The American and British presence on the Horn is sneaking into the news more often. The secrecy over military operations in the region is slowly being lifted. From the rescue of cheetah cubs to this AP story, a new front is being readied in an area International Crisis Group lists as a "Conflict Risk Alert":
"We know that al-Qaida al-Itihaad is in Somalia," Ghormley told reporters in an interview at his base in the impoverished nation of Djibouti. "They'd like to export that ... if we weren't there they would be.
"While the al-Qaida linked group al-Itihaad was largely destroyed or disbanded by Ethiopian troops fighting inside Somalia by 1997, some of its members have regrouped under new guises and have begun to grow in strength, according to an International Crisis Group report released in July.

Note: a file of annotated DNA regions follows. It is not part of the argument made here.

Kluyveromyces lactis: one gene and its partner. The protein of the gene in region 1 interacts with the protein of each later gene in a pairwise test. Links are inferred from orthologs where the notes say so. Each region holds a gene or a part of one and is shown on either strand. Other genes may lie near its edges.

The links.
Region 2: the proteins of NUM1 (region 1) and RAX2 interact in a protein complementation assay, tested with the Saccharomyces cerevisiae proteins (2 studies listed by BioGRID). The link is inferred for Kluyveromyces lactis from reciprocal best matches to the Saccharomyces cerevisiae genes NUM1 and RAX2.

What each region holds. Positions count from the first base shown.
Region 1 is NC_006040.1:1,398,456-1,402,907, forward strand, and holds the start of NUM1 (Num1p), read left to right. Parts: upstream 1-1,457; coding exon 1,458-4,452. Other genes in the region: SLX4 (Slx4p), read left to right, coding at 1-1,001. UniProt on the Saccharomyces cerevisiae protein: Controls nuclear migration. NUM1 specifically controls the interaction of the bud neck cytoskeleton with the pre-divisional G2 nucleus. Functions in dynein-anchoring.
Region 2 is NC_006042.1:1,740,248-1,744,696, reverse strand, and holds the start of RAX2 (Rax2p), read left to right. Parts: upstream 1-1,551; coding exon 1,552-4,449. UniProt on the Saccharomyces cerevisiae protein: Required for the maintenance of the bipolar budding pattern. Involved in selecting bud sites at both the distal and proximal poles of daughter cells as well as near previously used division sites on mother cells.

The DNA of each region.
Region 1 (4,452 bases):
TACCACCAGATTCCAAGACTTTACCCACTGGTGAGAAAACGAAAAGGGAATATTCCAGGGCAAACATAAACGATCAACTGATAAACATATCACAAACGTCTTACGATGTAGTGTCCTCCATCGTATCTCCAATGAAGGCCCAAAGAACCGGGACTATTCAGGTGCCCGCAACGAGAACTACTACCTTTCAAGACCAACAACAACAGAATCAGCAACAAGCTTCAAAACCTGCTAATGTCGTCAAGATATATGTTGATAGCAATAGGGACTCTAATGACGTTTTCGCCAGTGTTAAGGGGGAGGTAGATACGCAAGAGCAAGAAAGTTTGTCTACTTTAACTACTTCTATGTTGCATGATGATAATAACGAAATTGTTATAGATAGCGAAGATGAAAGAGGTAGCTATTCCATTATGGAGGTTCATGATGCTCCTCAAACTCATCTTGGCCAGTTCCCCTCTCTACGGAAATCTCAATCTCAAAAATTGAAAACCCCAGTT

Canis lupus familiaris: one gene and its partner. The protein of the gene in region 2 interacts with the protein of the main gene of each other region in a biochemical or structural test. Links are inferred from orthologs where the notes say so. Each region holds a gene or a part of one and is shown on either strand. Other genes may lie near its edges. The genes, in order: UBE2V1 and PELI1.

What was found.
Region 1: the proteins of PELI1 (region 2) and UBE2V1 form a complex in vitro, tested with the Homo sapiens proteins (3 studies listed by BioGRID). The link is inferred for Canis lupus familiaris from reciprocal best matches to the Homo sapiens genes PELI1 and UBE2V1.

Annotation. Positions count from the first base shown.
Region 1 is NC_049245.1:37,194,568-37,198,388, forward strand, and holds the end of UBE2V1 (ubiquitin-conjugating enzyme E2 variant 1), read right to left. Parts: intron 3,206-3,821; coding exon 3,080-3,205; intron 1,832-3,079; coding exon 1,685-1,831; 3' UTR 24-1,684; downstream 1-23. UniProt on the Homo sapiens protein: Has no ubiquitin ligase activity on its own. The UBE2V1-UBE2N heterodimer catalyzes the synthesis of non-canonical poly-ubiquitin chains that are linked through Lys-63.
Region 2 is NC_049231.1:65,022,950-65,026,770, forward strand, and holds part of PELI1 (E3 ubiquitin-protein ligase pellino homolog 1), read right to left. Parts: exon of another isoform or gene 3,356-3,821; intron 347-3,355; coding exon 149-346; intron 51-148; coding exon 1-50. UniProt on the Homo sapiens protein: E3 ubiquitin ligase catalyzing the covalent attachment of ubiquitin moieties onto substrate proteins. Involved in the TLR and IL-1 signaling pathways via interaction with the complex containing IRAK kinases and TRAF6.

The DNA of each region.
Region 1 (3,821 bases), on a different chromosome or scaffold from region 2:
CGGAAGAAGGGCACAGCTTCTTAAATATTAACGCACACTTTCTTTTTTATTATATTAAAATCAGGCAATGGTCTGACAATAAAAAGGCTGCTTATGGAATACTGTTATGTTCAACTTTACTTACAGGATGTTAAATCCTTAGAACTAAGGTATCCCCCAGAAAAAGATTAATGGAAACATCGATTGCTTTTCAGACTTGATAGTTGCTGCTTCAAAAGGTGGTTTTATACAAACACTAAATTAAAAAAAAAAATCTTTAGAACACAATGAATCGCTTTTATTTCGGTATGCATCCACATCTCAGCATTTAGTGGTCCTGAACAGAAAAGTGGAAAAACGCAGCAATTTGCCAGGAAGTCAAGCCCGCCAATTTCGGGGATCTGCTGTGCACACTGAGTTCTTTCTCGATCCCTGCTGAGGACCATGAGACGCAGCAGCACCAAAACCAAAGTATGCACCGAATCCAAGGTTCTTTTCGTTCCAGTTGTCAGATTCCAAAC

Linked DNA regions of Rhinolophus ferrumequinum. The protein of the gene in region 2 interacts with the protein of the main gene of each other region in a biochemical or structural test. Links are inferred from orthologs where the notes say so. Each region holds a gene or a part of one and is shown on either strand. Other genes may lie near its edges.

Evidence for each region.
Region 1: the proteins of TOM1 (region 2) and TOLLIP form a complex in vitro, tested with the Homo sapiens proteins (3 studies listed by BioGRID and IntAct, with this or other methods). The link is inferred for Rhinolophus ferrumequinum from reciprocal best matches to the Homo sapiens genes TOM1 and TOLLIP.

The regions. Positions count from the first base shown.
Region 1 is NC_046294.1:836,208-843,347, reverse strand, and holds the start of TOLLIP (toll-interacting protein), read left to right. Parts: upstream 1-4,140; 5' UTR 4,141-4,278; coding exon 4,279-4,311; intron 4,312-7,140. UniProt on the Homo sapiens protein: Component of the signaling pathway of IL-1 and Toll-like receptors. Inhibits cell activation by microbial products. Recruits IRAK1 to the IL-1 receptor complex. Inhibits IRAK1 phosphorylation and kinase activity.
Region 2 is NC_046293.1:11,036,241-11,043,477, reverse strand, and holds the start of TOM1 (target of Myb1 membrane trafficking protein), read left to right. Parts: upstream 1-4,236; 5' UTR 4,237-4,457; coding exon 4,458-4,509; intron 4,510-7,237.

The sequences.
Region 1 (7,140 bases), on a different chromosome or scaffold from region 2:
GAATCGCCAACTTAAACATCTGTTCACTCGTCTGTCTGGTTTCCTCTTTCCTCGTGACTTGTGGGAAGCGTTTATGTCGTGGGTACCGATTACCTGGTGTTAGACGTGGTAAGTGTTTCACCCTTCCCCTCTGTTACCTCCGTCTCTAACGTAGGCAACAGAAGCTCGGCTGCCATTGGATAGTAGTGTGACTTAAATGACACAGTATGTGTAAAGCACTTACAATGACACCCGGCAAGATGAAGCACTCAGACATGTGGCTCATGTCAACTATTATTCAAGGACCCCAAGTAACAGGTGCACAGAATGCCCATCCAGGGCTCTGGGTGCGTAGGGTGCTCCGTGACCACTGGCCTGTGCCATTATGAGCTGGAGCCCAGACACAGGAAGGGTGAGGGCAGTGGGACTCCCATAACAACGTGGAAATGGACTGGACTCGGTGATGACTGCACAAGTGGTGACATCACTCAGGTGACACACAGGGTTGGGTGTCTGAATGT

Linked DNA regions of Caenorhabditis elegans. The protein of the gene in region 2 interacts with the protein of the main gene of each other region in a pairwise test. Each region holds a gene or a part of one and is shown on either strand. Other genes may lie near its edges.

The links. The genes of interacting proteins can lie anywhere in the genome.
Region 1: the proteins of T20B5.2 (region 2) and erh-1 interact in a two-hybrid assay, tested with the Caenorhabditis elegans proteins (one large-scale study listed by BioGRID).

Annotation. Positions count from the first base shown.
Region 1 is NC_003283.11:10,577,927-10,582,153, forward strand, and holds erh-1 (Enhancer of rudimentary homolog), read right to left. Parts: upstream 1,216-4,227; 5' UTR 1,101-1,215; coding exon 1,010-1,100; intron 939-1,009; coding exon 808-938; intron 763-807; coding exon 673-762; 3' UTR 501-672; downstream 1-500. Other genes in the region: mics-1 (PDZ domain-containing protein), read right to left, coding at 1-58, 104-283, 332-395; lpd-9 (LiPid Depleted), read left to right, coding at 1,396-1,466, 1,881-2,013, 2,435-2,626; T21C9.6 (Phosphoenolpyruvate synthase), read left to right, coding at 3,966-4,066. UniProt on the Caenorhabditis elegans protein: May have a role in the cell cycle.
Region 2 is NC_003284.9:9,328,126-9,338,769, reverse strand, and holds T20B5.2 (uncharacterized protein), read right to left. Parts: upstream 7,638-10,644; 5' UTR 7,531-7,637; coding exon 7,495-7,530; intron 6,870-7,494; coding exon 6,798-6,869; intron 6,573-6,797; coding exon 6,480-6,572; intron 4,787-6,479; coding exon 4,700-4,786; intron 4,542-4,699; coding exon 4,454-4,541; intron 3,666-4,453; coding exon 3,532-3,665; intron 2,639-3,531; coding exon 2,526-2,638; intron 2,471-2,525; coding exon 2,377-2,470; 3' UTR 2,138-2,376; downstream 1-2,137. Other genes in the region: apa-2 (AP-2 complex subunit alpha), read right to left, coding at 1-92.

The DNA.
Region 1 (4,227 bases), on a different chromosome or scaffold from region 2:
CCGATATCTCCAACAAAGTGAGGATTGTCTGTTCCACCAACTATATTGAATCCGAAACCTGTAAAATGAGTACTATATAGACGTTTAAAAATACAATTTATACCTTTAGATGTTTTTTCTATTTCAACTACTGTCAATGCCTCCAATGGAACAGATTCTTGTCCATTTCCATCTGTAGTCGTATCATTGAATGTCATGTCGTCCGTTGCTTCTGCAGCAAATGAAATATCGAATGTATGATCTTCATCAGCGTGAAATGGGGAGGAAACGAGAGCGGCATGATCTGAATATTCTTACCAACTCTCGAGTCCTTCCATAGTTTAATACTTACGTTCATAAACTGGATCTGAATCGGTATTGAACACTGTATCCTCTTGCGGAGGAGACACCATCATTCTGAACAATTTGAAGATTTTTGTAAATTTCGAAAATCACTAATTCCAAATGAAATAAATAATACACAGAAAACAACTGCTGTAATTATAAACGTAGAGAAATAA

Somalia, divided into warring fiefdoms and with no central government, remains fertile ground for terrorists.
The Combined Joint Task Force-Horn of Africa, set up in this former French colony in June 2002, is responsible for fighting terrorism in nine countries around the Horn of Africa: Djibouti, Eritrea, Ethiopia, Sudan, Kenya, Tanzania, Uganda and Somalia in Africa and Yemen on the southwestern corner of the Arabian Peninsula.
The Chairman of the Joint Chiefs of Staff, General Peter Pace, visited the Horn to emphasize the importance of the region.
Pentagon officials have been focusing more and more on the terrorist threat in that part of the world. They say it's not purely one posed by al-Qaida, either.
Officials say they're worried about an upswing in acts of piracy and violence that's moving further out from shore.
Most important, however, is the following (emphasis added):
One Navy admiral says he has to pour more resources into fighting the problem. He says he can't wait to establish a link between terrorist groups and pirates. As he puts it, "I have no choice but to act preemptively."